I keep going because people depend on me, but what I really want is just some rest.  Cancer didn’t kill me, but it weakened me. Treatment didn’t kill me, but it wore me down.  I am not as strong as I used to be, and one day I’m going to have to come to grips with the fact that I will never be as strong as I used to be, back before cancer, back when I would round kick the heavy bag a hundred times with each leg, and then land a hundred more side kicks and a hundred punches, after a half-hour of sit ups and push ups.  And I’m not as resilient anymore, either. The doctors looked at me as they planned the battle against bone marrow cancer and said, “Oh, you’re going to breeze right through this.” Yes, I was strong and fit and tough, but that year of chemo v. cancer took everything I had, and there is no replacing the time or strength I gave to surviving. It was not, in any sense of the word, a breeze.


Often I ask, in my morning meditation, why I am still here.  It would have been so much easier just to slip into that undiscovered country.  I’ve lived a while. Seen my kids grow up, and Katie’s kids, and now I’m tired and I want to lie down and sleep.  What is this part of us that drives us on? I’m not afraid to die. Can I say that I look forward to it? We did an active shooter drill at the college the other day.  The options are run, hide, or fight. The deputy in charge said run and hide are the best options, and that most people freeze up when it comes to fighting, but I’d like to think that second only to making sure people escaped safely, if I had the chance, I’d rush the gunman.  Maybe I could save one life, or even a couple, or maybe I could take the shooter down. I don’t want to survive running or hiding. I’d rather die fighting.

Do I sound bitter?  Yeah. I wrap all this bitterness up and chew on it at night and early in the morning because I can’t sleep.  I’m lucky to be working at home, teaching online and writing, and yet, I’m tired. Bone-tired. My soul is exhausted.  It’s like when they killed my bone marrow it took some crucial part of me. I have not recovered. I’m a shell. I see my posts on social media, and I see my smile there, but I know that underneath that is sadness and weariness that can’t be measured or expressed.  I went through some treatments for my nausea that helped a bit, but still, I live with that every day. It’s just a thing now. And five hours of sleep is normal, even a bit luxurious. I get up pretty regularly at two or two-thirty. Gaze out the window at the gorgeous New Mexico night sky where even a sliver of a moon casts bright white light across the land.  I light a fire, sit on the couch and sip coffee and write in my journal for an hour and a half. I live with my soul mate, but there is a loneliness and a longing inside of me that aches like a hand on my heart.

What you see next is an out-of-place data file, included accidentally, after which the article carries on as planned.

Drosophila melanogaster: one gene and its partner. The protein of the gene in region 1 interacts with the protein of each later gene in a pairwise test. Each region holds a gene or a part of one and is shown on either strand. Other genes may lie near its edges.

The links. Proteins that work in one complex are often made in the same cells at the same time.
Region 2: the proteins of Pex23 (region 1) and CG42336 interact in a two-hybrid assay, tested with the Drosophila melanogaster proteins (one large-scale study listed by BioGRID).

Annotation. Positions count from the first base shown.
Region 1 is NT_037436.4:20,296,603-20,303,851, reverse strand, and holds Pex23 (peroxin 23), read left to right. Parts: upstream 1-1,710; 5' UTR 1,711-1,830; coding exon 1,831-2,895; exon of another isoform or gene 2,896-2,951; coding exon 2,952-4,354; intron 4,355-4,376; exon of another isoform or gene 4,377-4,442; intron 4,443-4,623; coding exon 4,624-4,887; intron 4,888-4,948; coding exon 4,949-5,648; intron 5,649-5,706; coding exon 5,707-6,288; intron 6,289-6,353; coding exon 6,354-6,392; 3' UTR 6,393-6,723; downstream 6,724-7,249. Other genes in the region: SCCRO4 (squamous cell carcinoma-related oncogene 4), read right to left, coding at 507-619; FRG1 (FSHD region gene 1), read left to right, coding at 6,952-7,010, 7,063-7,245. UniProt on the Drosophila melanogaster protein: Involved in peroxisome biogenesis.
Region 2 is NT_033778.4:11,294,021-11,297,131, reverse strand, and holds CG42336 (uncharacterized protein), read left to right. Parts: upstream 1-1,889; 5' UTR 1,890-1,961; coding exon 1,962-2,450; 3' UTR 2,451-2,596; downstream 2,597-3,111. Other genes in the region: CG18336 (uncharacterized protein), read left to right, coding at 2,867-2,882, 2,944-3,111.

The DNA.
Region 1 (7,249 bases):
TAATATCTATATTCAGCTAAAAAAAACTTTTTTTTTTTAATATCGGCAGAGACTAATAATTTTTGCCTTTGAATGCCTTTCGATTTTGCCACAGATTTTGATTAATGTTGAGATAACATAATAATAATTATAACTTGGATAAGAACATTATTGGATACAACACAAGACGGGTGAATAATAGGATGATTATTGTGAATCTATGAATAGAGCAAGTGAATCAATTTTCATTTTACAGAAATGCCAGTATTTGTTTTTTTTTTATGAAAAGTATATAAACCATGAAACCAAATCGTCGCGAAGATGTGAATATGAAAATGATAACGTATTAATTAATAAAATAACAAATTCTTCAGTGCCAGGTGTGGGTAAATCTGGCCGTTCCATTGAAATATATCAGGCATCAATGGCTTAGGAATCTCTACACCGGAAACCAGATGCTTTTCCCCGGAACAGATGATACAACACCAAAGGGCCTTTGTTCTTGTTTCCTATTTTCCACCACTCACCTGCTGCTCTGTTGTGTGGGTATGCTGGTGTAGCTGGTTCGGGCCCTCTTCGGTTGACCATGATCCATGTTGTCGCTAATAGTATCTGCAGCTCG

And, I know that I am not terminally unique.


We’re all scared and uncertain.  I’m only recounting the bits and pieces of these last two years to say, “I understand.”  It’s scary and seems like it may never end, this fear.

Katie and I skied on Saturday in half a foot of new powder.  It was a good way to end the season. The next day it was 60 degrees down in the valley here, so we took a long motorcycle ride.  We made love and slept, and watched the world falling apart around us. And we read about acts of kindness and bravery and support.  Yesterday we took our guitars out onto the porch and played, and the neighbors came out and some played along with their percussion instruments or whatever they had and some just sat and listened, and the street was an arroyo full of music, all of us spread out up and down the block.  A young family driving through stopped to listen. And for an hour, we all forgot about our troubles and our fears and our loneliness.



That was a good hour.

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©2017 by Joe Cooke